In preparation for the recently concluded SWA Sector Ministers’ Meeting, 42 countries submitted country briefs highlighting the progress made in the water, sanitation and hygiene (WASH) sector, especially focusing on the extent of inequalities that remain in access to these services. More than half of these country briefs mention the term- climate change, global warming, climate resilience, mitigation or adaptation. One-third of these countries see, climate change as one of the major challenges to progress towards the WASH-related targets of the Sustainable Development Goals (SDGs), showing how the effects of climate change would exacerbate already existing inequalities in the sector.
Starting with Asia region, the country brief submitted by the Government of Afghanistan mentions how severe drought conditions and uneven distribution of precipitation are becoming more frequent, causing serious water shortage and displacement of people. This has resulted in over 40% of the population suffering from a shortage of safe drinking water and more than 60% deprived of safe sanitation facilities. Due to nearly four decades of conflict and drought much of Afghanistan’s WASH-related infrastructure, including irrigation and domestic water supply facilities, has been destroyed or severely damaged.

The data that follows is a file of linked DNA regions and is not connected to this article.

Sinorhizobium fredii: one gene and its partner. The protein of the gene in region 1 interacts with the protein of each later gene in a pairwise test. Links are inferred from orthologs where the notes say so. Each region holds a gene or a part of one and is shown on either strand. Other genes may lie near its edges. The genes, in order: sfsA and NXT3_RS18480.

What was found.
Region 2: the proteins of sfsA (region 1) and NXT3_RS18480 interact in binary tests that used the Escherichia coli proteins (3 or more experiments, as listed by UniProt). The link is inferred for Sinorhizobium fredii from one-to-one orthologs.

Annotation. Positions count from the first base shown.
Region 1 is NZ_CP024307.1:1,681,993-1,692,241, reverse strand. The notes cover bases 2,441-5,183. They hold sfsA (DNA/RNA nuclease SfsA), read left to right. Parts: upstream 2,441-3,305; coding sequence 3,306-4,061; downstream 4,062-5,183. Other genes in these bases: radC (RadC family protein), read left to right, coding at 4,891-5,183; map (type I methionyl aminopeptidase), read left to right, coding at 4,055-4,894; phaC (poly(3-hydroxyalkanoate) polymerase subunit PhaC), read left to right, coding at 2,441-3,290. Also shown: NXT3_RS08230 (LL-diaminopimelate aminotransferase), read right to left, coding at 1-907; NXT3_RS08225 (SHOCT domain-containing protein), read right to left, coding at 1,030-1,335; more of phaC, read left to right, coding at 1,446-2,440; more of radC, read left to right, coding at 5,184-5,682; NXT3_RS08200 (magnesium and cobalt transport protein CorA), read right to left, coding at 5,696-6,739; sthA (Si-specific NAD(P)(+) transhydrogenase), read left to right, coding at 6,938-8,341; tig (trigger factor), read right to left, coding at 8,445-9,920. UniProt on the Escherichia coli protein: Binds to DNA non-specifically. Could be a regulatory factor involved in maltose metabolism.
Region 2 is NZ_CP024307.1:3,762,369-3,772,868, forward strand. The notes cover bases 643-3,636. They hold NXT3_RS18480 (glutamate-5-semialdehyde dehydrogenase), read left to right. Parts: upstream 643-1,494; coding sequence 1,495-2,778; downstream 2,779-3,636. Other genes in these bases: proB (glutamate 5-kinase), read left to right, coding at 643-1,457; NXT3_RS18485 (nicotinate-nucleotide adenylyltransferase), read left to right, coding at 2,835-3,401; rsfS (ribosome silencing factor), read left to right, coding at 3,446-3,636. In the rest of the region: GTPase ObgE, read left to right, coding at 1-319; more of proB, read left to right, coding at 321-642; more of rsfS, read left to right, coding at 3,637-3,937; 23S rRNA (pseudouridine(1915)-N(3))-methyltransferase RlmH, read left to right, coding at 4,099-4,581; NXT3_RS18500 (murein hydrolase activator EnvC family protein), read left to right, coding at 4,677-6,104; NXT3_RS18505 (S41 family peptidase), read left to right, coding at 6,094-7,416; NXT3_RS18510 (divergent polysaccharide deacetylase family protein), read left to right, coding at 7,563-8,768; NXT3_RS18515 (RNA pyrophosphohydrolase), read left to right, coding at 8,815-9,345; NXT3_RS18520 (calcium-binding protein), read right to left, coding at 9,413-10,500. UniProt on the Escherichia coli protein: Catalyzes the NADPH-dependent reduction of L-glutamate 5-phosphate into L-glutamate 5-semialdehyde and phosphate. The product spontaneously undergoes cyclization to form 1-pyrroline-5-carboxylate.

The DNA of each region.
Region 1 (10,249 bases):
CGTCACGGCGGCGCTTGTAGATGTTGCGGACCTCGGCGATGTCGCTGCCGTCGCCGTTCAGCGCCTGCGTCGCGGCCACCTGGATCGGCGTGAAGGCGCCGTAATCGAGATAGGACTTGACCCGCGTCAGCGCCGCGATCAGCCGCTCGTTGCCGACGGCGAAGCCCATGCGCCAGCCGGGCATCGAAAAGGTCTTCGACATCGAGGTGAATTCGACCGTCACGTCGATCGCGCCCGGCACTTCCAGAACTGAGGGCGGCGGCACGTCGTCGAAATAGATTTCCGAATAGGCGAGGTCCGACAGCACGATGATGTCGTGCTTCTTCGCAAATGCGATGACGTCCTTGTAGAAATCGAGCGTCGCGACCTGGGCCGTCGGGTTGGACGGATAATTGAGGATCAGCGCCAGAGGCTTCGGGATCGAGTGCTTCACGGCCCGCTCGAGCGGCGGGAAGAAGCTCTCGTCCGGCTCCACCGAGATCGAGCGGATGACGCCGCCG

It is interesting to note that one of the key documents used to prepare the country brief in Cambodia is the Cambodia Climate Change Strategic Plan (CCCSP) 2014-2023. According to the 2017 World Risk Report, Cambodia is ranked among the top 15 countries in the world that have the highest exposure to extreme natural events, with an exposure rating of 27.65%. This Climate Change Strategic Plan was launched by the Prime Minister, thereby, putting climate change as a key priority for the leadership in the country. Around nine line Ministries, including the Ministry of Rural Development (MRD), have adopted sectoral Climate Change Strategic Plans, with support from the Cambodia Climate Change Alliance (CCCA). Even in carbon negative country like Bhutan, the impacts of global warming are visible, especially on glaciers and glacial lakes, which act as a major source of water in Bhutan. The country brief elaborates, “the Bhutan Himalayas is known to have some 677 glaciers and 2,647 glacial lakes, these glaciers are reported to be retreating by about 20-30 meters each year (Bhutan Environment Outlook, NEC, 2008) and inconsistent rainfall reported in recent years may adversely impact the WASH services.”
Due to its geographic location and fragile ecosystem, Mongolia is highly vulnerable to climate change and its consequences, including droughts, floods and cyclical dzuds (severe winter) – moreover, slow-onset disasters associated with extreme temperatures can lead to excessive livestock deaths. The country brief states that the causes for low access to WASH services are related to “persisting negative social and cultural practices and beliefs together with limited quality infrastructure. This is exacerbated by Mongolia’s extreme climate, the remoteness of populations, lack of budget allocation and an overall low prioritization at the political level.” In Indonesia, the impacts of climate change can be seen in the form of climate change-induced natural disasters damaging or destroying the WASH-related infrastructure and the outbreak of waterborne diseases.